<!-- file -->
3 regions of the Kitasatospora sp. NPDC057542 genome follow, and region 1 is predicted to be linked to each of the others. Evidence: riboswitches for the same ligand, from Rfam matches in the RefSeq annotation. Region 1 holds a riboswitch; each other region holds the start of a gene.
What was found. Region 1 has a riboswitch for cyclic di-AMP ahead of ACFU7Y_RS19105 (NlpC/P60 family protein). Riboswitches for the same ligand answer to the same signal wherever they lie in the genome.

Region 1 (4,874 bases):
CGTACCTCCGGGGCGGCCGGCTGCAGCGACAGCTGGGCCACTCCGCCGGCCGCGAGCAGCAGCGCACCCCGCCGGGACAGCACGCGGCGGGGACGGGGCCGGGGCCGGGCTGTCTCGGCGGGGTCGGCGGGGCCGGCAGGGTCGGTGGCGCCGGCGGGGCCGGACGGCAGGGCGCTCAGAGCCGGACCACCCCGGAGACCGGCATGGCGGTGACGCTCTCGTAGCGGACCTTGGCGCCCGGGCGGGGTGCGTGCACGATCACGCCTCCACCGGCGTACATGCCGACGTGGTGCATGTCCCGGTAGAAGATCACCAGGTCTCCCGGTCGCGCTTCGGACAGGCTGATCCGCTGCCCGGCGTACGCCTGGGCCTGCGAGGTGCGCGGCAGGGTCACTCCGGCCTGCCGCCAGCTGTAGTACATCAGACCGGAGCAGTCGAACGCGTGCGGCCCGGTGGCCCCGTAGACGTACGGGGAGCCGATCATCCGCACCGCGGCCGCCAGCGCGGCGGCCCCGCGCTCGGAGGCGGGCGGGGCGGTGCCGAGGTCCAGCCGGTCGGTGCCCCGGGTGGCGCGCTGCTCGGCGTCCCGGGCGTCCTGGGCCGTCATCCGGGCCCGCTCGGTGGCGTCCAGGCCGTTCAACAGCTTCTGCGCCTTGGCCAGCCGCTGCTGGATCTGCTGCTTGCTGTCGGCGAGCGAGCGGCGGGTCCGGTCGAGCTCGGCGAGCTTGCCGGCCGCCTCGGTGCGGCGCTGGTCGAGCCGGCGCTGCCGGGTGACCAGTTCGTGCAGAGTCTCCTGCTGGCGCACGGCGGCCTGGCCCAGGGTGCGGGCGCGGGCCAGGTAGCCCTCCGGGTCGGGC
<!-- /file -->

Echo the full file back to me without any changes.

3 regions of the Kitasatospora sp. NPDC057542 genome follow, and region 1 is predicted to be linked to each of the others. Evidence: riboswitches for the same ligand, from Rfam matches in the RefSeq annotation. Region 1 holds a riboswitch; each other region holds the start of a gene.
What was found. Region 1 has a riboswitch for cyclic di-AMP ahead of ACFU7Y_RS19105 (NlpC/P60 family protein). Riboswitches for the same ligand answer to the same signal wherever they lie in the genome.

Region 1 (4,874 bases):
CGTACCTCCGGGGCGGCCGGCTGCAGCGACAGCTGGGCCACTCCGCCGGCCGCGAGCAGCAGCGCACCCCGCCGGGACAGCACGCGGCGGGGACGGGGCCGGGGCCGGGCTGTCTCGGCGGGGTCGGCGGGGCCGGCAGGGTCGGTGGCGCCGGCGGGGCCGGACGGCAGGGCGCTCAGAGCCGGACCACCCCGGAGACCGGCATGGCGGTGACGCTCTCGTAGCGGACCTTGGCGCCCGGGCGGGGTGCGTGCACGATCACGCCTCCACCGGCGTACATGCCGACGTGGTGCATGTCCCGGTAGAAGATCACCAGGTCTCCCGGTCGCGCTTCGGACAGGCTGATCCGCTGCCCGGCGTACGCCTGGGCCTGCGAGGTGCGCGGCAGGGTCACTCCGGCCTGCCGCCAGCTGTAGTACATCAGACCGGAGCAGTCGAACGCGTGCGGCCCGGTGGCCCCGTAGACGTACGGGGAGCCGATCATCCGCACCGCGGCCGCCAGCGCGGCGGCCCCGCGCTCGGAGGCGGGCGGGGCGGTGCCGAGGTCCAGCCGGTCGGTGCCCCGGGTGGCGCGCTGCTCGGCGTCCCGGGCGTCCTGGGCCGTCATCCGGGCCCGCTCGGTGGCGTCCAGGCCGTTCAACAGCTTCTGCGCCTTGGCCAGCCGCTGCTGGATCTGCTGCTTGCTGTCGGCGAGCGAGCGGCGGGTCCGGTCGAGCTCGGCGAGCTTGCCGGCCGCCTCGGTGCGGCGCTGGTCGAGCCGGCGCTGCCGGGTGACCAGTTCGTGCAGAGTCTCCTGCTGGCGCACGGCGGCCTGGCCCAGGGTGCGGGCGCGGGCCAGGTAGCCCTCCGGGTCGGGC